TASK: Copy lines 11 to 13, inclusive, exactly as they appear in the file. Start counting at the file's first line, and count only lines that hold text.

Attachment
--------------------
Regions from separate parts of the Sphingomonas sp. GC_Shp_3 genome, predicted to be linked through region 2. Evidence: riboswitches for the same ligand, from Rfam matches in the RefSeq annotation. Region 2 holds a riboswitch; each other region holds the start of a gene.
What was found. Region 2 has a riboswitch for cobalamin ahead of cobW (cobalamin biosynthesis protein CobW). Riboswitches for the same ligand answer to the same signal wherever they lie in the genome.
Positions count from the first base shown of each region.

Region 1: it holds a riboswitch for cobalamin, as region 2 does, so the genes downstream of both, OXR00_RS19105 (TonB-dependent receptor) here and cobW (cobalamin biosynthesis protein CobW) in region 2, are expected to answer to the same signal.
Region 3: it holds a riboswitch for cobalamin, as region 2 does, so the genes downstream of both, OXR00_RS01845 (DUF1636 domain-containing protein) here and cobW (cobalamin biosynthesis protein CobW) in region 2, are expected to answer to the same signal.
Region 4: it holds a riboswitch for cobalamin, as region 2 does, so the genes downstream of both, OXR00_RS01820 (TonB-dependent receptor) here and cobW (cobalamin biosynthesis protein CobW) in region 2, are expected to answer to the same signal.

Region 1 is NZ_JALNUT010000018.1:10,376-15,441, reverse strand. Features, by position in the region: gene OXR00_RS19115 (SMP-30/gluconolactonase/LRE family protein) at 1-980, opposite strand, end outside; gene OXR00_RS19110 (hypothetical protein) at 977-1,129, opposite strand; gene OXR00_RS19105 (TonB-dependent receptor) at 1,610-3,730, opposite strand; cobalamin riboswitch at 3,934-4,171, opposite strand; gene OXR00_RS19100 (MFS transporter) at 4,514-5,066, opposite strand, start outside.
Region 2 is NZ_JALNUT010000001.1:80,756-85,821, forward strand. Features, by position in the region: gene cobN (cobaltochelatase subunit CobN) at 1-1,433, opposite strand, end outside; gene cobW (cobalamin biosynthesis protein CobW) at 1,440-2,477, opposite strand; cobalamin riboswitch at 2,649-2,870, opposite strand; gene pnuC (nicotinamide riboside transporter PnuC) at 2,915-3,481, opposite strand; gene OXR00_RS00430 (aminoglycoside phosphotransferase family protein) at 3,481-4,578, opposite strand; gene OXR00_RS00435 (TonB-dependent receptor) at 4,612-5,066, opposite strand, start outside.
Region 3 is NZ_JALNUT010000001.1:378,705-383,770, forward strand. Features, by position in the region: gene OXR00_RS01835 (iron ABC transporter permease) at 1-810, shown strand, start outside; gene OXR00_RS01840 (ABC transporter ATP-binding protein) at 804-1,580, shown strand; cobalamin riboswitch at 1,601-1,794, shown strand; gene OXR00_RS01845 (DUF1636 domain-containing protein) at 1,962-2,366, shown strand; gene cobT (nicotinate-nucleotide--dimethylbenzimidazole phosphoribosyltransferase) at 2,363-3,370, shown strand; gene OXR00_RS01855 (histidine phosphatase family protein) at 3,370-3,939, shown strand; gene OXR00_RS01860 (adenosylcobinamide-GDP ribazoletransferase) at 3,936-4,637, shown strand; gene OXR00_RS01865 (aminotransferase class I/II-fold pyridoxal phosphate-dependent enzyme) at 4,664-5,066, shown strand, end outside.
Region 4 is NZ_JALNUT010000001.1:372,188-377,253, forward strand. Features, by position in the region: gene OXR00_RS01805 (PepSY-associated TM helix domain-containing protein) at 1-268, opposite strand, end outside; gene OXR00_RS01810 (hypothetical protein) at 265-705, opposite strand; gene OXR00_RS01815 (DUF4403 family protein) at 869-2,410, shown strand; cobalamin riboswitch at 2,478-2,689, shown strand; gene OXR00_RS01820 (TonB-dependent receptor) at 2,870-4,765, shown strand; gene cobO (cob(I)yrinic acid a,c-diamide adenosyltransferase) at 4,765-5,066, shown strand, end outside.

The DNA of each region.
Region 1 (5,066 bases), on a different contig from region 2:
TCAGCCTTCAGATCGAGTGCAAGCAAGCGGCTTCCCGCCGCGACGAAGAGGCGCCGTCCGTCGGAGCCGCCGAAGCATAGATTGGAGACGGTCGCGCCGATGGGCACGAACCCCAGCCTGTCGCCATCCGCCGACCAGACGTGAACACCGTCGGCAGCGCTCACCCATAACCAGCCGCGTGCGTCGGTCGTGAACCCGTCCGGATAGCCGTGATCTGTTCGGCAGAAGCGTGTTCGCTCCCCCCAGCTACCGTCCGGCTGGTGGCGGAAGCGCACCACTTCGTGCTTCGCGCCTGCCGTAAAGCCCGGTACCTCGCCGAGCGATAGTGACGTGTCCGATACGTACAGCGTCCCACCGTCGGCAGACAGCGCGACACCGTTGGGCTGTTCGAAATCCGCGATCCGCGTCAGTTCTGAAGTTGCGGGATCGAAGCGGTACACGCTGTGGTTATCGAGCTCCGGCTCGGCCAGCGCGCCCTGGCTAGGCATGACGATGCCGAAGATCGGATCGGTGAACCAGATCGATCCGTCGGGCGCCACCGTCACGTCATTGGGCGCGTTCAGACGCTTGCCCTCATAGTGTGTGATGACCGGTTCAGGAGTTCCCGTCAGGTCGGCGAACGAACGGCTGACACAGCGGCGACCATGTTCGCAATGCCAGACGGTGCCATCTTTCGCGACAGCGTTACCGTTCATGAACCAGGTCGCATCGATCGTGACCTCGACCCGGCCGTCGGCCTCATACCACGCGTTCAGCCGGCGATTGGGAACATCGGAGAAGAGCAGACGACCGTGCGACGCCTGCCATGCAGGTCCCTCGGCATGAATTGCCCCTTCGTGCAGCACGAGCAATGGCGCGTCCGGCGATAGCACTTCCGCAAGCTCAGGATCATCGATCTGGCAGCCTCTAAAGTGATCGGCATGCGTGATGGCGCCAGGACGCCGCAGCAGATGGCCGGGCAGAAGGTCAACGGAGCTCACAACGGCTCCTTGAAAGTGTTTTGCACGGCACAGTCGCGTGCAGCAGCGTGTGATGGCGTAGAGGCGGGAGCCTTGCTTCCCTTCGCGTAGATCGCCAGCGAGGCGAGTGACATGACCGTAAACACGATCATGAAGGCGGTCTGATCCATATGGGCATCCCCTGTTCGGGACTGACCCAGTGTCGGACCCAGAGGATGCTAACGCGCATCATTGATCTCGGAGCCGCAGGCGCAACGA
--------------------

The DNA of each region.
Region 1 (5,066 bases), on a different contig from region 2:
TCAGCCTTCAGATCGAGTGCAAGCAAGCGGCTTCCCGCCGCGACGAAGAGGCGCCGTCCGTCGGAGCCGCCGAAGCATAGATTGGAGACGGTCGCGCCGATGGGCACGAACCCCAGCCTGTCGCCATCCGCCGACCAGACGTGAACACCGTCGGCAGCGCTCACCCATAACCAGCCGCGTGCGTCGGTCGTGAACCCGTCCGGATAGCCGTGATCTGTTCGGCAGAAGCGTGTTCGCTCCCCCCAGCTACCGTCCGGCTGGTGGCGGAAGCGCACCACTTCGTGCTTCGCGCCTGCCGTAAAGCCCGGTACCTCGCCGAGCGATAGTGACGTGTCCGATACGTACAGCGTCCCACCGTCGGCAGACAGCGCGACACCGTTGGGCTGTTCGAAATCCGCGATCCGCGTCAGTTCTGAAGTTGCGGGATCGAAGCGGTACACGCTGTGGTTATCGAGCTCCGGCTCGGCCAGCGCGCCCTGGCTAGGCATGACGATGCCGAAGATCGGATCGGTGAACCAGATCGATCCGTCGGGCGCCACCGTCACGTCATTGGGCGCGTTCAGACGCTTGCCCTCATAGTGTGTGATGACCGGTTCAGGAGTTCCCGTCAGGTCGGCGAACGAACGGCTGACACAGCGGCGACCATGTTCGCAATGCCAGACGGTGCCATCTTTCGCGACAGCGTTACCGTTCATGAACCAGGTCGCATCGATCGTGACCTCGACCCGGCCGTCGGCCTCATACCACGCGTTCAGCCGGCGATTGGGAACATCGGAGAAGAGCAGACGACCGTGCGACGCCTGCCATGCAGGTCCCTCGGCATGAATTGCCCCTTCGTGCAGCACGAGCAATGGCGCGTCCGGCGATAGCACTTCCGCAAGCTCAGGATCATCGATCTGGCAGCCTCTAAAGTGATCGGCATGCGTGATGGCGCCAGGACGCCGCAGCAGATGGCCGGGCAGAAGGTCAACGGAGCTCACAACGGCTCCTTGAAAGTGTTTTGCACGGCACAGTCGCGTGCAGCAGCGTGTGATGGCGTAGAGGCGGGAGCCTTGCTTCCCTTCGCGTAGATCGCCAGCGAGGCGAGTGACATGACCGTAAACACGATCATGAAGGCGGTCTGATCCATATGGGCATCCCCTGTTCGGGACTGACCCAGTGTCGGACCCAGAGGATGCTAACGCGCATCATTGATCTCGGAGCCGCAGGCGCAACGA